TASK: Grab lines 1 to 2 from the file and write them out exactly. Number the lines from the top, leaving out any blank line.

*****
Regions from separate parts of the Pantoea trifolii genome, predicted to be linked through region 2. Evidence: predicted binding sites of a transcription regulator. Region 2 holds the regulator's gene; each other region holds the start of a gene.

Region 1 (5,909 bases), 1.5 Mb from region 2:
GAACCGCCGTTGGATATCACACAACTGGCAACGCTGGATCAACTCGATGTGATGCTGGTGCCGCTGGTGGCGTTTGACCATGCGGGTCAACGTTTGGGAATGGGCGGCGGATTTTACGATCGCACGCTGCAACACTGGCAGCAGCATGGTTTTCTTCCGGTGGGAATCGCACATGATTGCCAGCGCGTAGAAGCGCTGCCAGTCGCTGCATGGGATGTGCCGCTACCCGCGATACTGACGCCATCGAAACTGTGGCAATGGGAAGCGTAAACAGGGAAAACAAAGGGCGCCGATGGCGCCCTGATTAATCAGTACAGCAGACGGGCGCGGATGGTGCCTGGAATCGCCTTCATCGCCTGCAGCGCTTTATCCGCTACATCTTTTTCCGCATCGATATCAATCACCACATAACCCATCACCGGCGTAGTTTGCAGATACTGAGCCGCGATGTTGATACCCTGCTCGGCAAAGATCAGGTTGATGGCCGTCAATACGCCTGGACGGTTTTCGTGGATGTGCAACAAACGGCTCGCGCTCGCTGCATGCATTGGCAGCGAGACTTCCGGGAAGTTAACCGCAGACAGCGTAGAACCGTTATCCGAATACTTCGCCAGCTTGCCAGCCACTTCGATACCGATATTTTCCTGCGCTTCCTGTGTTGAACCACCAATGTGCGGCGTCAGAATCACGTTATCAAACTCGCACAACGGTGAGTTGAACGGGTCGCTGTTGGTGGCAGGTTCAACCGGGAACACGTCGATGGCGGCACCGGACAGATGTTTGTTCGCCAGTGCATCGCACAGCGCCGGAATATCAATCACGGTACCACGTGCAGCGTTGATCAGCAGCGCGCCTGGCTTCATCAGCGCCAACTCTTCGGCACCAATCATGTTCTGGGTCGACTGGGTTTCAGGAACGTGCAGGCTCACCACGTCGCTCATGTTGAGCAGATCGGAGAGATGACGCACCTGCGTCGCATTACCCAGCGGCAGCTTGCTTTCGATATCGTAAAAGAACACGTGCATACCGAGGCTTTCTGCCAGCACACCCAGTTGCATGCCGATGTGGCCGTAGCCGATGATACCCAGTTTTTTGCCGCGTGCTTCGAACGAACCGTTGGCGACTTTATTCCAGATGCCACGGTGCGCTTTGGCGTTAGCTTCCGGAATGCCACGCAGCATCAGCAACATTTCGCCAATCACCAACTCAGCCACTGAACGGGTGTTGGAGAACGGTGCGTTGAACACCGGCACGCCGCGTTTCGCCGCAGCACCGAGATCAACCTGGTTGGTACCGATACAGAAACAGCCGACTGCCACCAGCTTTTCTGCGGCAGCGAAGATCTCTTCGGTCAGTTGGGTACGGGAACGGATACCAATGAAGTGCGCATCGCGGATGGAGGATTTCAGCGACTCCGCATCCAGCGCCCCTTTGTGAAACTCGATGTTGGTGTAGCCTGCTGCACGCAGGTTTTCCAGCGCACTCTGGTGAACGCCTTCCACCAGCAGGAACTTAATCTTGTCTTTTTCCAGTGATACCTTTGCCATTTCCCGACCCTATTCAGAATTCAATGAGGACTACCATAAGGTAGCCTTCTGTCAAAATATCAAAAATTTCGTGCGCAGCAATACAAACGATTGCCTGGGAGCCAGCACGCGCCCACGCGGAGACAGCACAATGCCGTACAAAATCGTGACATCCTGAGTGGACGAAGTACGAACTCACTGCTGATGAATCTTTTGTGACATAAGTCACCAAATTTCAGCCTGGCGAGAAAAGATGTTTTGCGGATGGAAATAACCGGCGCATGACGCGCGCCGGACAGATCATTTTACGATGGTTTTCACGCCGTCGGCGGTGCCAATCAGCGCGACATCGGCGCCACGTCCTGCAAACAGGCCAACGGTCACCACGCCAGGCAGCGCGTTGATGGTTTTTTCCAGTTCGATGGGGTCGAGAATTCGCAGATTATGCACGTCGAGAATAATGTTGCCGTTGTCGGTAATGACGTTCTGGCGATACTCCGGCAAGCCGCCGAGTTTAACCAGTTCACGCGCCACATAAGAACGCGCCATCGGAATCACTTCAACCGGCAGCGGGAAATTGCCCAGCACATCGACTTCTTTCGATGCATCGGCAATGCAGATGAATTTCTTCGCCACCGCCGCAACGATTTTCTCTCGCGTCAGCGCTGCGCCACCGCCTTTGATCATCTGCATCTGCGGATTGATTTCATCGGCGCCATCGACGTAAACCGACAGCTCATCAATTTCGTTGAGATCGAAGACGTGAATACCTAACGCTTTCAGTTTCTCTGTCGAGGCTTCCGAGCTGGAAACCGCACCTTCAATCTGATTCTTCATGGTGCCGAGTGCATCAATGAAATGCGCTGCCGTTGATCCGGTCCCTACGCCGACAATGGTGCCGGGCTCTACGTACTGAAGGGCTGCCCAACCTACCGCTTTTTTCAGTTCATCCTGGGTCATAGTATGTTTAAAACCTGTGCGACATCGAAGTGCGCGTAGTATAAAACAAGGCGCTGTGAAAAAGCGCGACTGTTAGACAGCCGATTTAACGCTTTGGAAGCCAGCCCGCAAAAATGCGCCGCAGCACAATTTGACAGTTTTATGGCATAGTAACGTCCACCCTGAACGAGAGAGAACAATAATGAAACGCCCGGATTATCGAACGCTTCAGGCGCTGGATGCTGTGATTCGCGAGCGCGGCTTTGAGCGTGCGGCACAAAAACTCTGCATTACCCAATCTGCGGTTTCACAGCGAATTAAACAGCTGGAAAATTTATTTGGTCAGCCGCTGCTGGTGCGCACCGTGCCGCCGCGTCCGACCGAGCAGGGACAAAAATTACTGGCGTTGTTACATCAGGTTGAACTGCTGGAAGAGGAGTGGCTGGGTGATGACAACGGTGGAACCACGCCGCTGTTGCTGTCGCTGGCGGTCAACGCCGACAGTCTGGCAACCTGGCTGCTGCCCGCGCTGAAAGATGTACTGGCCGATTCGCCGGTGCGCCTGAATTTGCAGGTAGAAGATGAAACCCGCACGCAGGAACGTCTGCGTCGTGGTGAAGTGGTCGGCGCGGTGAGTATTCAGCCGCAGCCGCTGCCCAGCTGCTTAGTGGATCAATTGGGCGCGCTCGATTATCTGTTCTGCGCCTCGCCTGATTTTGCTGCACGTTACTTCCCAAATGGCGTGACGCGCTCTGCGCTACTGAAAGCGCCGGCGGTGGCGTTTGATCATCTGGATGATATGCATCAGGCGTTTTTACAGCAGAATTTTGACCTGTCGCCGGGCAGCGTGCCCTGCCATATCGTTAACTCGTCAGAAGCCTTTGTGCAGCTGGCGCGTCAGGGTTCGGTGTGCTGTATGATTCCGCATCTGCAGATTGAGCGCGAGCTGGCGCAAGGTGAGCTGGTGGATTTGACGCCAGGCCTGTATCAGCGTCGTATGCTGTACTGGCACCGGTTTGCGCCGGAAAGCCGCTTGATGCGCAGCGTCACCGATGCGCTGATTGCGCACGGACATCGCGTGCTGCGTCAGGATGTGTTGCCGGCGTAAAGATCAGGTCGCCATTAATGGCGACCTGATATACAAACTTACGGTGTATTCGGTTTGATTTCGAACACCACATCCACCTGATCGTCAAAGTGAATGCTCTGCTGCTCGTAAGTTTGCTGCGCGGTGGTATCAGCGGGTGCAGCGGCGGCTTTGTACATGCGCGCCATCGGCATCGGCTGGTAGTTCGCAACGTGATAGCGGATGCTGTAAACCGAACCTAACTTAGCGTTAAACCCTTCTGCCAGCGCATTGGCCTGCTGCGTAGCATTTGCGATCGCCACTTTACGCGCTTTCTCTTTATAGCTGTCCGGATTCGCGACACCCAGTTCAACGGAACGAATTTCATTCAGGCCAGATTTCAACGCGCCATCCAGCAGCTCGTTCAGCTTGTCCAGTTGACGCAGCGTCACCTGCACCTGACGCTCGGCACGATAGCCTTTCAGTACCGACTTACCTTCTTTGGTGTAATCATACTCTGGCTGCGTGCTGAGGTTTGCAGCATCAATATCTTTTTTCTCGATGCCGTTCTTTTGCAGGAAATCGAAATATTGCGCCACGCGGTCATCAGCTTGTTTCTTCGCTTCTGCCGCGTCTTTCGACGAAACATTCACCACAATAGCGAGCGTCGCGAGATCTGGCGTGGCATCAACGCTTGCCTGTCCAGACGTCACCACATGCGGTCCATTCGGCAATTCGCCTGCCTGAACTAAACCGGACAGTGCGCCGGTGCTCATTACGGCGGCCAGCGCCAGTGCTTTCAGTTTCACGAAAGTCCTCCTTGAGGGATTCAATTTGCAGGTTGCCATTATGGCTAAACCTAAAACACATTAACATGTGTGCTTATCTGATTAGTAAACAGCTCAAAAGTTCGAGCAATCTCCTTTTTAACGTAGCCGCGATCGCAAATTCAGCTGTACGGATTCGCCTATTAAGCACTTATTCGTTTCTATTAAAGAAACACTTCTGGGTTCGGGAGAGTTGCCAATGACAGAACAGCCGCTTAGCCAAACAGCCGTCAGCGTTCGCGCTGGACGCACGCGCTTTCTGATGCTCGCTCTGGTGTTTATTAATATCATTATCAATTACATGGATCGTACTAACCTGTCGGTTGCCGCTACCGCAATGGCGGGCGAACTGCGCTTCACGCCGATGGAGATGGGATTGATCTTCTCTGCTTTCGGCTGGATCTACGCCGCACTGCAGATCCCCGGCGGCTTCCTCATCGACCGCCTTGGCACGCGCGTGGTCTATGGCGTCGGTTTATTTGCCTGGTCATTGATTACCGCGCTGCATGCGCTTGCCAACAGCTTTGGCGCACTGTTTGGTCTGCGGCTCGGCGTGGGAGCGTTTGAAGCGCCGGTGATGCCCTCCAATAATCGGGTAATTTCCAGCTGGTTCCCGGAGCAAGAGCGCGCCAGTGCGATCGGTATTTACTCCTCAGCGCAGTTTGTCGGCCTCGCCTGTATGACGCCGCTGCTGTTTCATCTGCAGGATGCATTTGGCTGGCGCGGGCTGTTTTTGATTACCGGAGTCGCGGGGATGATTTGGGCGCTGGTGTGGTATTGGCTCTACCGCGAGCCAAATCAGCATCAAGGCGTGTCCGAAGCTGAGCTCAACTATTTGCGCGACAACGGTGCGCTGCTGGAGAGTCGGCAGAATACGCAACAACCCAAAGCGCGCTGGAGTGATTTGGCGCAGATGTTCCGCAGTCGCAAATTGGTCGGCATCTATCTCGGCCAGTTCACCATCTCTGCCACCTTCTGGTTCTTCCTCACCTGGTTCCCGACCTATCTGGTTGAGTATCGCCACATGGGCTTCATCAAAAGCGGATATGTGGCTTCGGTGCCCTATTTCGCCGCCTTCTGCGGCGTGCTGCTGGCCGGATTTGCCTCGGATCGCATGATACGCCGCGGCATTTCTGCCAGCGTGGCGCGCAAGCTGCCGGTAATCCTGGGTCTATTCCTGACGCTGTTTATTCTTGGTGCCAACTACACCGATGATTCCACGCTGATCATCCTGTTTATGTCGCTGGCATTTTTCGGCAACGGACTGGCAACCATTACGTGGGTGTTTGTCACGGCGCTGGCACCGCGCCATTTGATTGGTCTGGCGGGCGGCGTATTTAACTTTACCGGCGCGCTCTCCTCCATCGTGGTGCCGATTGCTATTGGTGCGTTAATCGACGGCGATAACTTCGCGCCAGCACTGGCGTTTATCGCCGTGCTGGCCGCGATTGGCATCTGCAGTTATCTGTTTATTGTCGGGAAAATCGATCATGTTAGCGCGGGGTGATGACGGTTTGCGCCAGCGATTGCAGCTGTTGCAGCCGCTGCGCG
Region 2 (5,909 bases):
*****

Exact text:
Regions from separate parts of the Pantoea trifolii genome, predicted to be linked through region 2. Evidence: predicted binding sites of a transcription regulator. Region 2 holds the regulator's gene; each other region holds the start of a gene.

Region 1 (5,909 bases), 1.5 Mb from region 2: